Trillium chloropetalum

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Trillium chloropetalum
TrilliumChloropetalumRubrum-thumb.jpg

Secure (NatureServe)[1]
Scientific classification edit
Kingdom: Plantae
Clade: Tracheophytes
Clade: Angiosperms
Clade: Monocots
Order: Liliales
Family: Melanthiaceae
Genus: Trillium
Species:
T. chloropetalum
Binomial name
Trillium chloropetalum
(Torr.) Howell, 1902
Synonyms[2]

Trillium chloropetalum, also known as giant trillium,[3] giant wakerobin,[4] or common trillium,[5] is a species of flowering plant in the family Melanthiaceae. It is found in the coast ranges of California and the Sierra Nevada foothills, from Siskiyou County to Santa Barbara and Madera Counties.[6]

Trillium chloropetalum is a perennial herbaceous plant that blooms from late February to early or mid April. The petal color is variable, from dark red to white. Like other Trillium species the leaves and flowers are grouped in threes. It is clump-forming and prefers a shady woodland habitat.[3]

Taxonomy[edit]

Two infraspecific names are accepted:

  • Trillium chloropetalum var. chloropetalum[7]
  • Trillium chloropetalum var. giganteum (Hook. & Arn.) Munz[8]

The petals of T. chloropetalum var. chloropetalum always show yellow pigments, which are often masked with purple or other pigments.[9] In contrast, the petals of T. chloropetalum var. giganteum lack yellow pigments.[10] The latter variety, with its deep maroon flower petals, has gained the Royal Horticultural Society’s Award of Garden Merit.[11][12]

In the San Francisco Bay Area, a white-petaled form of T. chloropetalum var. giganteum is often confused with T. albidum, which also has white petals. The former is distinguished by the purple pigment in its anthers, a character lacking in T. albidum.[13]

Bibliography[edit]

  • Case, Frederick W.; Case, Roberta B. (1997). Trilliums. Portland, Oregon: Timber Press. ISBN 978-0-88192-374-2.
  • Freeman, J. D. (1975). "Revision of Trillium subgenus Phyllantherum (Liliaceae)". Brittonia. 27: 1–62. doi:10.2307/2805646.

References[edit]

  1. ^ "Trillium chloropetalum". NatureServe Explorer. NatureServe. Retrieved 2008-05-02.
  2. ^ "Trillium stamineum". World Checklist of Selected Plant Families (WCSP). Royal Botanic Gardens, Kew.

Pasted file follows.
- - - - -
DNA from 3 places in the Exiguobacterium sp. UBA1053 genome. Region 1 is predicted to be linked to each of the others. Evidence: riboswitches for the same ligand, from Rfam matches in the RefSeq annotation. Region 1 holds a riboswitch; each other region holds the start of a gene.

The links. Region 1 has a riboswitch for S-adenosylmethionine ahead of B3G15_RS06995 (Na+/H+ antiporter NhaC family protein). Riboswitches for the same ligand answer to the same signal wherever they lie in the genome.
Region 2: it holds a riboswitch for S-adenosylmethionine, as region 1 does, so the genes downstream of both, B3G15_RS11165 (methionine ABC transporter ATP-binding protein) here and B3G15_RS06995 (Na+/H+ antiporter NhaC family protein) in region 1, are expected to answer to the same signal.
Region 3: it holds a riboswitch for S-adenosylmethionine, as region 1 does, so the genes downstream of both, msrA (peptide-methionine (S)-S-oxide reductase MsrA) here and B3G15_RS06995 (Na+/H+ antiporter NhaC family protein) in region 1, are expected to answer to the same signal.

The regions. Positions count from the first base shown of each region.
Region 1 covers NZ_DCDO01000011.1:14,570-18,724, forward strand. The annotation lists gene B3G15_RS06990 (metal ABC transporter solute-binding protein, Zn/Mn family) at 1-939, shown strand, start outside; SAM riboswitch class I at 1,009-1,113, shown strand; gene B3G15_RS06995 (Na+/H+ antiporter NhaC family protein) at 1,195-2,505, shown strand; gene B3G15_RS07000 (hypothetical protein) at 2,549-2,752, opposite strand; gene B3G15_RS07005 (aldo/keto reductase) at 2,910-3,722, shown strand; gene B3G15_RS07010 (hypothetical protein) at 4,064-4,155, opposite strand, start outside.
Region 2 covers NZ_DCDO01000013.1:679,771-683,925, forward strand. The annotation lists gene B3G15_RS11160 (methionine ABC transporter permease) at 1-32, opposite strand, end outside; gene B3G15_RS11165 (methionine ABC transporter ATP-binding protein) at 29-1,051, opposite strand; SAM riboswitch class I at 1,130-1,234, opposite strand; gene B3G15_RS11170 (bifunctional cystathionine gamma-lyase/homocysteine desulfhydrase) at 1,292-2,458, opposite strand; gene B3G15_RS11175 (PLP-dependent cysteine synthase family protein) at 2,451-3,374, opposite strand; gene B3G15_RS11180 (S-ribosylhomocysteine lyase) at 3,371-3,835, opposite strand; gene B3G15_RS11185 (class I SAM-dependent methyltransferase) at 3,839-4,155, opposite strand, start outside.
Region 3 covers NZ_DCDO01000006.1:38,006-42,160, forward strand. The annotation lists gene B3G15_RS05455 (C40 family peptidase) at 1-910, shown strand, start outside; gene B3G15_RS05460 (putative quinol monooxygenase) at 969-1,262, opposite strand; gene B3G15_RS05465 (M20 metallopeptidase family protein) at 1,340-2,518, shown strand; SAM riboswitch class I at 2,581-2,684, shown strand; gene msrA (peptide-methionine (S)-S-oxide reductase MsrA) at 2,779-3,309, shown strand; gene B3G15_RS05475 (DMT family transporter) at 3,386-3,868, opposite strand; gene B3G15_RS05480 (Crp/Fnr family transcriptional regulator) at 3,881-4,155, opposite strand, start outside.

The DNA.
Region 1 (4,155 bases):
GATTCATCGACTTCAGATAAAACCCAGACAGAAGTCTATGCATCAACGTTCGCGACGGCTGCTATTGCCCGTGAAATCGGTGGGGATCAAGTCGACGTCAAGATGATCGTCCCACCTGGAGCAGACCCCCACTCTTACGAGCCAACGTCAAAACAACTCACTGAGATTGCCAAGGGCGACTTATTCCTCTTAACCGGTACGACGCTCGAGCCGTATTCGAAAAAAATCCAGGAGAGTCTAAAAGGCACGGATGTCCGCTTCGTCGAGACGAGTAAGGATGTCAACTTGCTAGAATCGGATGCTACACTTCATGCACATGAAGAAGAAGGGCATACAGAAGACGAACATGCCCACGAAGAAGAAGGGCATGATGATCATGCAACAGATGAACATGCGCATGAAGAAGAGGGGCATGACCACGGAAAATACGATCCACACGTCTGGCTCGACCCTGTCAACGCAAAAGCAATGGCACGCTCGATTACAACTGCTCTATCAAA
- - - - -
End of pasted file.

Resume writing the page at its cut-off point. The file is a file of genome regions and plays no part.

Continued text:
3. ^ a b Case Jr., Frederick W. (2002). "Trillium chloropetalum". In Flora of North America Editorial Committee (ed.). Flora of North America North of Mexico (FNA). 26. New York and Oxford – via eFloras.org, Missouri Botanical Garden, St. Louis, MO & Harvard University Herbaria, Cambridge, MA.
  4. ^ "Trillium chloropetalum". Natural Resources Conservation Service PLANTS Database. USDA. Retrieved 15 December 2015.
  5. ^ "Trillium chloropetalum". Calflora: Information on California plants for education, research and conservation, with data contributed by public and private institutions and individuals, including the Consortium of California Herbaria. Berkeley, California: The Calflora Database – via www.calflora.org.
  6. ^ "Trillium chloropetalum". County-level distribution map from the North American Plant Atlas (NAPA). Biota of North America Program (BONAP). 2014. Retrieved 7 October 2019.
  7. ^ "Trillium chloropetalum var. chloropetalum". World Checklist of Selected Plant Families (WCSP). Royal Botanic Gardens, Kew.
  8. ^ "Trillium chloropetalum var. giganteum". World Checklist of Selected Plant Families (WCSP). Royal Botanic Gardens, Kew.
  9. ^ Case Jr., Frederick W. (2002). "Trillium chloropetalum var. chloropetalum". In Flora of North America Editorial Committee (ed.). Flora of North America North of Mexico (FNA). 26. New York and Oxford – via eFloras.org, Missouri Botanical Garden, St. Louis, MO & Harvard University Herbaria, Cambridge, MA.
  10. ^ Case Jr., Frederick W. (2002). "Trillium chloropetalum var. giganteum". In Flora of North America Editorial Committee (ed.). Flora of North America North of Mexico (FNA). 26. New York and Oxford – via eFloras.org, Missouri Botanical Garden, St. Louis, MO & Harvard University Herbaria, Cambridge, MA.
  11. ^ "RHS Plantfinder - Trillium chloropetalum var. giganteum". Retrieved 24 December 2018.
  12. ^ "AGM Plants - Ornamental" (PDF). Royal Horticultural Society. July 2017. p. 102. Retrieved 24 December 2018.
  13. ^ Freeman (1975), p. 51.

External links[edit]